Of  Water in a Broken Pot, Brahmi writes….”a moving and lucid memoir, by Yogesh Maitreya, “Water in a Broken Pot” is a story of resilience. The book starts with a hard hitting fact- “For a Dalit person, his identity is always in transition as soon as he steps out of his home.” As a Dalit man in a casteist society, Yogesh shares his life’s experiences in a very matter of fact way, making his book a radical read. The author through his narration reminds his audience of how a casteist society denies Dalits the right to tell their stories. Agency always comes at a cost. As a poet, as a writer, as a translator and as a publisher, Yogesh Maitreya is doing all he can to ensure that the dreams, aspirations, and reality of the Dalits is documented. His work inspires readers like me to engage with books written by Dalit authors, telling their own stories”.

Brahmi’s other top read of 2023 was Paper Dolls, by Julia Donaldson, she writes “I chanced upon this wonderful book (I now count it as one of my favourite books) with my three year old son. While the story is about a mother and child and a string of paper dolls going on a fantastical journey, the book in its subtle ways teaches us about unity, challenges, loss, resilience and the power of memory. It ends on a beautiful message on life coming to a full circle and makes you ponder about what you pass on through generations. A must read for all ages”.

 

Thanks, Brahmi.

Brahmi loved Water in a Broken Pot, by Yogesh Maitreya and The Paper Dolls, by Julia Donaldson.

Of  Water in a Broken Pot, Brahmi writes….”a moving and lucid memoir, by Yogesh Maitreya, “Water in a Broken Pot” is a story of resilience. The book starts with a hard hitting fact- “For a Dalit person, his identity is always in transition as soon as he steps out of his home.” As a Dalit man in a casteist society, Yogesh shares his life’s experiences in a very matter of fact way, making his book a radical read. The author through his narration reminds his audience of how a casteist society denies Dalits the right to tell their stories. Agency always comes at a cost. As a poet, as a writer, as a translator and as a publisher, Yogesh Maitreya is doing all he can to ensure that the dreams, aspirations, and reality of the Dalits is documented. His work inspires readers like me to engage with books written by Dalit authors, telling their own stories”.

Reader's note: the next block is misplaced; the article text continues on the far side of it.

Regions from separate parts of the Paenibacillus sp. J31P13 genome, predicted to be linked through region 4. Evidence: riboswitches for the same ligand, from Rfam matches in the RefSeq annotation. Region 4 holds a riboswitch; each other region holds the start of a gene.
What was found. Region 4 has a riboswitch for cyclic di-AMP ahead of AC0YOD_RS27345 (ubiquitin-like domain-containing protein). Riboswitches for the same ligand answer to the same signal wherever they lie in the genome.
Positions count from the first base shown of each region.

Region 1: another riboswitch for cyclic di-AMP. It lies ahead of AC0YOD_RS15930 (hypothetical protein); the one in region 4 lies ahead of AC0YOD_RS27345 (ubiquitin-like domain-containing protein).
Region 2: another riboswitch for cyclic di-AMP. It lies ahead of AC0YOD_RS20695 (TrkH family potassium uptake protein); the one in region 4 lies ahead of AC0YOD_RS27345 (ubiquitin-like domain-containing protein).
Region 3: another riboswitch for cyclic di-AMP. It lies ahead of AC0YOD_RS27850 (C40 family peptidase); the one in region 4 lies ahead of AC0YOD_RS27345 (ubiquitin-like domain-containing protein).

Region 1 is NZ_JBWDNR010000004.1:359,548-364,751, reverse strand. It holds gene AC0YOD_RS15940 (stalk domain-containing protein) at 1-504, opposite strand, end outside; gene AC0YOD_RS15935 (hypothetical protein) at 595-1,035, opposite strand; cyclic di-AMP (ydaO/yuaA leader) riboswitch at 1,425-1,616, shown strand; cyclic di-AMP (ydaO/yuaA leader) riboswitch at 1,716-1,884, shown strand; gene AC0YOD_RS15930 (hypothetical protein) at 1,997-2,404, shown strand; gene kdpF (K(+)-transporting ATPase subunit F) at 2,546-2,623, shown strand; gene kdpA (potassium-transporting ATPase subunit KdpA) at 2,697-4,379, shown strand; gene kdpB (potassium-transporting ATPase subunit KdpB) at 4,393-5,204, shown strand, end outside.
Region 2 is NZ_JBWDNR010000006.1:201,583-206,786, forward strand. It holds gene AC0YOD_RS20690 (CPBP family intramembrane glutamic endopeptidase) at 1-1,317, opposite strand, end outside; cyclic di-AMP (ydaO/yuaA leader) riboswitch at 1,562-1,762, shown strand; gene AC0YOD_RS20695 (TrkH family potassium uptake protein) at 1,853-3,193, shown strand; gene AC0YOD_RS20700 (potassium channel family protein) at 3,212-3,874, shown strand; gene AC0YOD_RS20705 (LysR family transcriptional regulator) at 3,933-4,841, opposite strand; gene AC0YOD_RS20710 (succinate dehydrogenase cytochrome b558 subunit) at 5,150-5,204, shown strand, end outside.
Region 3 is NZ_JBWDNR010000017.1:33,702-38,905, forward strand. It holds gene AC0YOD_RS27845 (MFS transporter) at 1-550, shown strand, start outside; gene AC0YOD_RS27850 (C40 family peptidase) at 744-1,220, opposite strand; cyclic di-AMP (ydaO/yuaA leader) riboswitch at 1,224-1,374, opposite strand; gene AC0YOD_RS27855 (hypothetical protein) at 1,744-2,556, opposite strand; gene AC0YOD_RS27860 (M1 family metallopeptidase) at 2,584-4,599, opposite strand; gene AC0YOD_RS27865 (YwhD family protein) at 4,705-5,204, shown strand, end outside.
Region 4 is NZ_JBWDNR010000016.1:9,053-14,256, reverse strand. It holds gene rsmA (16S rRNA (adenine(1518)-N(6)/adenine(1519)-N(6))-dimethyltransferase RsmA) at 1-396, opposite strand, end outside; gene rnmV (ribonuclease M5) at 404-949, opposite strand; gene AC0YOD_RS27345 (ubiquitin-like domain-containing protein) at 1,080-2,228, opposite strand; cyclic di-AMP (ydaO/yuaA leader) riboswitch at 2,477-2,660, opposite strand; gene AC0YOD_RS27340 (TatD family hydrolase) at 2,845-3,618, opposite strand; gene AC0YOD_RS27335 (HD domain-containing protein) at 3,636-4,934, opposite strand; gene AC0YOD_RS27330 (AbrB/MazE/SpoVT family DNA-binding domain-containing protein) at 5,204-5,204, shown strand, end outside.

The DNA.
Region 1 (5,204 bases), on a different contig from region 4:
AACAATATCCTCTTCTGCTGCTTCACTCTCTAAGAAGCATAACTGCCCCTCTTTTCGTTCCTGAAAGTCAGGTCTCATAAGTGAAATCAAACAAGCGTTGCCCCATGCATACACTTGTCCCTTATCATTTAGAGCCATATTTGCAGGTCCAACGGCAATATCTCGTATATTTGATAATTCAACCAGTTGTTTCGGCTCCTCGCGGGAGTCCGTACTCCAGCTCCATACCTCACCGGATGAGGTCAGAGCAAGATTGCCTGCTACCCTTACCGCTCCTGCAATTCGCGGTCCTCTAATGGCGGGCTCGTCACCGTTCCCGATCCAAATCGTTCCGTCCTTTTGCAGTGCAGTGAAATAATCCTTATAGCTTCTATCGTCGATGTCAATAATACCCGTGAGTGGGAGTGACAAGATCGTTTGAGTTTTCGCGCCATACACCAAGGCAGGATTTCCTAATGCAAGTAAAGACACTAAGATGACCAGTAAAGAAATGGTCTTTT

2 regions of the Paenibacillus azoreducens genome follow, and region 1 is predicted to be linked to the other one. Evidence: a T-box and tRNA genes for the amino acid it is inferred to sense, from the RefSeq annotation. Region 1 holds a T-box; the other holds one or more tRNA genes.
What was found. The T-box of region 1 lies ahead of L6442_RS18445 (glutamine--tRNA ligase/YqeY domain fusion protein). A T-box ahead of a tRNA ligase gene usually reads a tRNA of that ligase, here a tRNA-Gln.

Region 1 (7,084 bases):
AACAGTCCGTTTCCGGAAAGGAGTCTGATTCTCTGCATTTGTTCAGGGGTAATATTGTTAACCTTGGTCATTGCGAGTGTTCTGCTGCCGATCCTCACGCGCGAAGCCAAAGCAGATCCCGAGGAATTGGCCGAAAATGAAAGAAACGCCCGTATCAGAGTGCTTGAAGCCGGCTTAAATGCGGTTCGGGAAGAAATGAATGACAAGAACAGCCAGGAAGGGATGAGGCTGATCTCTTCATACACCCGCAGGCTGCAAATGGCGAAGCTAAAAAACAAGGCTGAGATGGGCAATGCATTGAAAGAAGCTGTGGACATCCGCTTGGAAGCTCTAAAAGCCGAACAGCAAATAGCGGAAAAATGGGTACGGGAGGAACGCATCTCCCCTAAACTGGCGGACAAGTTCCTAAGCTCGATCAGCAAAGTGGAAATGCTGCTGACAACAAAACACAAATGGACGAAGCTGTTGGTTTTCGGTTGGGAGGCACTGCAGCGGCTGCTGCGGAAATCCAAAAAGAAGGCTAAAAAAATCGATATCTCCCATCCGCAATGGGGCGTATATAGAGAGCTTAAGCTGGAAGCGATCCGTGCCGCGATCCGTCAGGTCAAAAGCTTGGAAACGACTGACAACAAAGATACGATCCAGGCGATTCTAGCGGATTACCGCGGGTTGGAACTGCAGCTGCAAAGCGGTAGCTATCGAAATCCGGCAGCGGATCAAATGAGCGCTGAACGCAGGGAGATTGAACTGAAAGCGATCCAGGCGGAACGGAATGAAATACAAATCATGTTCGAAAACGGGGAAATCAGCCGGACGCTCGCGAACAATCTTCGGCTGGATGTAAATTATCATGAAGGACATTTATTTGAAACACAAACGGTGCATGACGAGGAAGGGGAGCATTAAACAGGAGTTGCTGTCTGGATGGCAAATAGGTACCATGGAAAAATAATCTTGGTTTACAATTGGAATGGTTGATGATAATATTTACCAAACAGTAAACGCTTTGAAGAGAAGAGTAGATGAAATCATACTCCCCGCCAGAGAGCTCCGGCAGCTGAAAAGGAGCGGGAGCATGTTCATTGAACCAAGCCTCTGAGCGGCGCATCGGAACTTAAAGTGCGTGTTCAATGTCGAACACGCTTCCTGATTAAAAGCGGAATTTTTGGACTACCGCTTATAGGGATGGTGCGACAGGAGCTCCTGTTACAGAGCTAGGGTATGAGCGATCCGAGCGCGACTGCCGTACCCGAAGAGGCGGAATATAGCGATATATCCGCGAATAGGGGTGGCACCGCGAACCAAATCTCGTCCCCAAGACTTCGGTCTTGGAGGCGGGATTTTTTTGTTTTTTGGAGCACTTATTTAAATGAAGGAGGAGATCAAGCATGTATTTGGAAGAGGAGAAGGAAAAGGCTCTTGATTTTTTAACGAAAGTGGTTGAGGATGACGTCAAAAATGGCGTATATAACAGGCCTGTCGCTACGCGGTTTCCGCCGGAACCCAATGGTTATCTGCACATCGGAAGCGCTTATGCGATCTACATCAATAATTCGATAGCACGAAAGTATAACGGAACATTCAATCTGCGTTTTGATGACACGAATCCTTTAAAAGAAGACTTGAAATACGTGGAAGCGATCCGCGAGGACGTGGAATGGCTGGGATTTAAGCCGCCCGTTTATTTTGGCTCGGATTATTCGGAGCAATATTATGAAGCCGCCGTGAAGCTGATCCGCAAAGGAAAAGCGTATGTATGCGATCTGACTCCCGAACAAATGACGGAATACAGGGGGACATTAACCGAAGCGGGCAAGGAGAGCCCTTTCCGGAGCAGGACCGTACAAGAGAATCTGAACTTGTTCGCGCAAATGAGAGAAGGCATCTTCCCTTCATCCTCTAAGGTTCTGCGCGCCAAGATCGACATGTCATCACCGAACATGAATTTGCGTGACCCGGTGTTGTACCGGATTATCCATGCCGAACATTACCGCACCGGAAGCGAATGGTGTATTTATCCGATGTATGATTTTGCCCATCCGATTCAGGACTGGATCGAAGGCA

Brahmi’s other top read of 2023 was Paper Dolls, by Julia Donaldson, she writes “I chanced upon this wonderful book (I now count it as one of my favourite books) with my three year old son. While the story is about a mother and child and a string of paper dolls going on a fantastical journey, the book in its subtle ways teaches us about unity, challenges, loss, resilience and the power of memory. It ends on a beautiful message on life coming to a full circle and makes you ponder about what you pass on through generations. A must read for all ages”.

 

Thanks, Brahmi.

Last but not least, we have a recommendation by Uganda-based Senior Consultant, Diana Angeret.

Diana’s favourite book of 2023 was Start with the Story – Brand Building in a Narrative Economy, by Kristian A. Aloma, PhD.

Diana writes: “If you are interested in building a great brand or improving the quality of the stories you tell, this book is an excellent choice.

This book made my heart sing. All of the stories contained in this book were exquisitely woven, and they made you feel as though you were walking on air.

This book is the epitome of inspiration, and you could almost feel the love that went into writing it. This book will not only teach you how to create a brand, but it will also teach you how to infuse your brand with emotion.

After finishing the book, I had a better understanding of why certain brands are more successful than others, and I felt more empowered to act. This is a sensation that I hope everyone will be able to experience after reading this book”.

Thanks Diana and that’s all from us. Thank you for checking out our book recommendations blog. We really hope there’s something among these recommendations for you to enjoy this festive period and beyond. Check back again in December 2024 for our next yearly round up!